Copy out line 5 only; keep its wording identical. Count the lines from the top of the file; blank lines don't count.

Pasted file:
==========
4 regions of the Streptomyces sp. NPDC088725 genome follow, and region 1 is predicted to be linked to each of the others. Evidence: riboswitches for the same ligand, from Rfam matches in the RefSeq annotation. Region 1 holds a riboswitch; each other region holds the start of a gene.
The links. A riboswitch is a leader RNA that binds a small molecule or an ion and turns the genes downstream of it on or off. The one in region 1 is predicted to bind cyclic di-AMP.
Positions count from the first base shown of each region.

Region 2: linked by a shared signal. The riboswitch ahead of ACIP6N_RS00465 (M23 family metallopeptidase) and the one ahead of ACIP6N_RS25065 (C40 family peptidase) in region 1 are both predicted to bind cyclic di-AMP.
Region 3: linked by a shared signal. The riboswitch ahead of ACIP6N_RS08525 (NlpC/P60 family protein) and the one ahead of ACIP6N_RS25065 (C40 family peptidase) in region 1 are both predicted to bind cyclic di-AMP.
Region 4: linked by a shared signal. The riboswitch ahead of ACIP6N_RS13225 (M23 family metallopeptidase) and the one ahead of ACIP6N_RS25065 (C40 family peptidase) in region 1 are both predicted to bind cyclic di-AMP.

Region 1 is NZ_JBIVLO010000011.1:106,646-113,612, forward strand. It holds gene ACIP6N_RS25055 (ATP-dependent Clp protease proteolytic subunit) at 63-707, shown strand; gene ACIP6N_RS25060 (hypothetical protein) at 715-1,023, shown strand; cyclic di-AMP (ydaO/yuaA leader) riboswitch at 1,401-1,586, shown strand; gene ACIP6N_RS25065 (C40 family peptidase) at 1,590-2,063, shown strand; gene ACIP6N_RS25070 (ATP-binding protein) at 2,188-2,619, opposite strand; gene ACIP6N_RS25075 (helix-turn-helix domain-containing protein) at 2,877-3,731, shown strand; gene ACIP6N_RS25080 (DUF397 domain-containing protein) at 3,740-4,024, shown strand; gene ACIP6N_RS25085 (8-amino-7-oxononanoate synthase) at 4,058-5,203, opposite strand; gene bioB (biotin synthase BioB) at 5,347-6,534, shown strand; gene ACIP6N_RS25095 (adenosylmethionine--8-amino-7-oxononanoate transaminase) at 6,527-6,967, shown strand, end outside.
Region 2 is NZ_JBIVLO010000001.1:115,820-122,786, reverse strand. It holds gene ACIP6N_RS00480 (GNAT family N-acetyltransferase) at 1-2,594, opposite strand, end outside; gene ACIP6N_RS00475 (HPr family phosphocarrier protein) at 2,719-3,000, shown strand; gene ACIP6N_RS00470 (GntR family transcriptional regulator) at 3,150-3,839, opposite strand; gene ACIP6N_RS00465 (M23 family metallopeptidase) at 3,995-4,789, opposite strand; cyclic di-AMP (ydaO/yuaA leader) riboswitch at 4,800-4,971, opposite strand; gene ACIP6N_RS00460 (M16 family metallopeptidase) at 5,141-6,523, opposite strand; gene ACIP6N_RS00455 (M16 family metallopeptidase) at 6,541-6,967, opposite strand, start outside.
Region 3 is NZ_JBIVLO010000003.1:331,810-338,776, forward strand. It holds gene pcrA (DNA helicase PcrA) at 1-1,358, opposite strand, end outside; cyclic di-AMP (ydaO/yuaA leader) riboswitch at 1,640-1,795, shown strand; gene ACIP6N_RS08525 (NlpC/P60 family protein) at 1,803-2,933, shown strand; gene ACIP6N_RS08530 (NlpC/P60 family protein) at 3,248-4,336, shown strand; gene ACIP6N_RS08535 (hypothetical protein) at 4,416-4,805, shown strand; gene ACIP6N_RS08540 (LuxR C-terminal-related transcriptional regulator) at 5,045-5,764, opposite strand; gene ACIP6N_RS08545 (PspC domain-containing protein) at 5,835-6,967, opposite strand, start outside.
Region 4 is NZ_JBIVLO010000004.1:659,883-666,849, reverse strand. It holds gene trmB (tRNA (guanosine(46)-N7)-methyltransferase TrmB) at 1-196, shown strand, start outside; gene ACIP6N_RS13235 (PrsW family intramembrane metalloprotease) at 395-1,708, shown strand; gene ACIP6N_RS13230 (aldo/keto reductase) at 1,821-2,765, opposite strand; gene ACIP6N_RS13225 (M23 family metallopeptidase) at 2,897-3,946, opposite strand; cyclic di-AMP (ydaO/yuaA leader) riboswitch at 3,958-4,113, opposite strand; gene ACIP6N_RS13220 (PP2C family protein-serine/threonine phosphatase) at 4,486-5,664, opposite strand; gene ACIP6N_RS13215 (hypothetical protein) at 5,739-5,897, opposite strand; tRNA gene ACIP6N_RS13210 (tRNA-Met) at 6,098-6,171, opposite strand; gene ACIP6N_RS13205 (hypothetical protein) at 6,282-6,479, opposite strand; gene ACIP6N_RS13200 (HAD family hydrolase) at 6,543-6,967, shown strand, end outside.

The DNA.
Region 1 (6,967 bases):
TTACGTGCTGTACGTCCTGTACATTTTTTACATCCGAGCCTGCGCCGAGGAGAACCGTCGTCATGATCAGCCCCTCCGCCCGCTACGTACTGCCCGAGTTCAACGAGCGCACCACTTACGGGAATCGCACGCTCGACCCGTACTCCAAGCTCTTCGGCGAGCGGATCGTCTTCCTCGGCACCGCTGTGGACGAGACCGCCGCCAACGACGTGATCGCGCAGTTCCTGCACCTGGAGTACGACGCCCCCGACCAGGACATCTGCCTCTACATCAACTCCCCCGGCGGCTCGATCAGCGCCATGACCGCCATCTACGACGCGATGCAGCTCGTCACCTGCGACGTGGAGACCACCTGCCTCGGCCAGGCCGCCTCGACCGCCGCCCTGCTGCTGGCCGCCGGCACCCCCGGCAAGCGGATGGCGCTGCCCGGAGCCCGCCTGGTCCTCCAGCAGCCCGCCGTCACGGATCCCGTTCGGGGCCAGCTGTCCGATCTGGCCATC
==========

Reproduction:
Region 3: linked by a shared signal. The riboswitch ahead of ACIP6N_RS08525 (NlpC/P60 family protein) and the one ahead of ACIP6N_RS25065 (C40 family peptidase) in region 1 are both predicted to bind cyclic di-AMP.